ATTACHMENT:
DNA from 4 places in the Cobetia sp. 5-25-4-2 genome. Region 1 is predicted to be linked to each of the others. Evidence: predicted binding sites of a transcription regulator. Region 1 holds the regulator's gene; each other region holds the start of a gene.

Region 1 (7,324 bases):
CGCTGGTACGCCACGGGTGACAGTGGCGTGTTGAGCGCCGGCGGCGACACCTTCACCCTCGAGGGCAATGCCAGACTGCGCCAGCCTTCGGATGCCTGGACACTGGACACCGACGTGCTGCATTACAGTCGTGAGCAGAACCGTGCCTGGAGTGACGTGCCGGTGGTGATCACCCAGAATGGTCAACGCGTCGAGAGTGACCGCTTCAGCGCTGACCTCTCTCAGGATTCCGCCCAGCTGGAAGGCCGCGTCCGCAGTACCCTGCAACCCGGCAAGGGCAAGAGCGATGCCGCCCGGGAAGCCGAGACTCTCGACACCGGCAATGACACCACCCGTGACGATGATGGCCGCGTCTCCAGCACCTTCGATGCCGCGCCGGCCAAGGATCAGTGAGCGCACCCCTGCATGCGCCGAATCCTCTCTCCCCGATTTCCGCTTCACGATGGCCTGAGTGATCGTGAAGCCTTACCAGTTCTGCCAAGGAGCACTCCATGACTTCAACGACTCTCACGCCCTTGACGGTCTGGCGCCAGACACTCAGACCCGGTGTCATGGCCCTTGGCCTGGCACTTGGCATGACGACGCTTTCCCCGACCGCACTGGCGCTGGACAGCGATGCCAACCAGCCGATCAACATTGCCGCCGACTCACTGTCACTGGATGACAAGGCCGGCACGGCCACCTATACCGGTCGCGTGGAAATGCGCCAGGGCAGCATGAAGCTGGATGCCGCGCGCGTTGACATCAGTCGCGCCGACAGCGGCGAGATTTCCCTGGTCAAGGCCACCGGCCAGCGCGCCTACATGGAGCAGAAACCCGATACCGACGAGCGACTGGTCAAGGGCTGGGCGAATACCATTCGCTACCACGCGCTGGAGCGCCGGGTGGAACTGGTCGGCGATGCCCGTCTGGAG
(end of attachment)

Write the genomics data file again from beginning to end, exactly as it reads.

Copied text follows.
DNA from 4 places in the Cobetia sp. 5-25-4-2 genome. Region 1 is predicted to be linked to each of the others. Evidence: predicted binding sites of a transcription regulator. Region 1 holds the regulator's gene; each other region holds the start of a gene.

Region 1 (7,324 bases):
CGCTGGTACGCCACGGGTGACAGTGGCGTGTTGAGCGCCGGCGGCGACACCTTCACCCTCGAGGGCAATGCCAGACTGCGCCAGCCTTCGGATGCCTGGACACTGGACACCGACGTGCTGCATTACAGTCGTGAGCAGAACCGTGCCTGGAGTGACGTGCCGGTGGTGATCACCCAGAATGGTCAACGCGTCGAGAGTGACCGCTTCAGCGCTGACCTCTCTCAGGATTCCGCCCAGCTGGAAGGCCGCGTCCGCAGTACCCTGCAACCCGGCAAGGGCAAGAGCGATGCCGCCCGGGAAGCCGAGACTCTCGACACCGGCAATGACACCACCCGTGACGATGATGGCCGCGTCTCCAGCACCTTCGATGCCGCGCCGGCCAAGGATCAGTGAGCGCACCCCTGCATGCGCCGAATCCTCTCTCCCCGATTTCCGCTTCACGATGGCCTGAGTGATCGTGAAGCCTTACCAGTTCTGCCAAGGAGCACTCCATGACTTCAACGACTCTCACGCCCTTGACGGTCTGGCGCCAGACACTCAGACCCGGTGTCATGGCCCTTGGCCTGGCACTTGGCATGACGACGCTTTCCCCGACCGCACTGGCGCTGGACAGCGATGCCAACCAGCCGATCAACATTGCCGCCGACTCACTGTCACTGGATGACAAGGCCGGCACGGCCACCTATACCGGTCGCGTGGAAATGCGCCAGGGCAGCATGAAGCTGGATGCCGCGCGCGTTGACATCAGTCGCGCCGACAGCGGCGAGATTTCCCTGGTCAAGGCCACCGGCCAGCGCGCCTACATGGAGCAGAAACCCGATACCGACGAGCGACTGGTCAAGGGCTGGGCGAATACCATTCGCTACCACGCGCTGGAGCGCCGGGTGGAACTGGTCGGCGATGCCCGTCTGGAG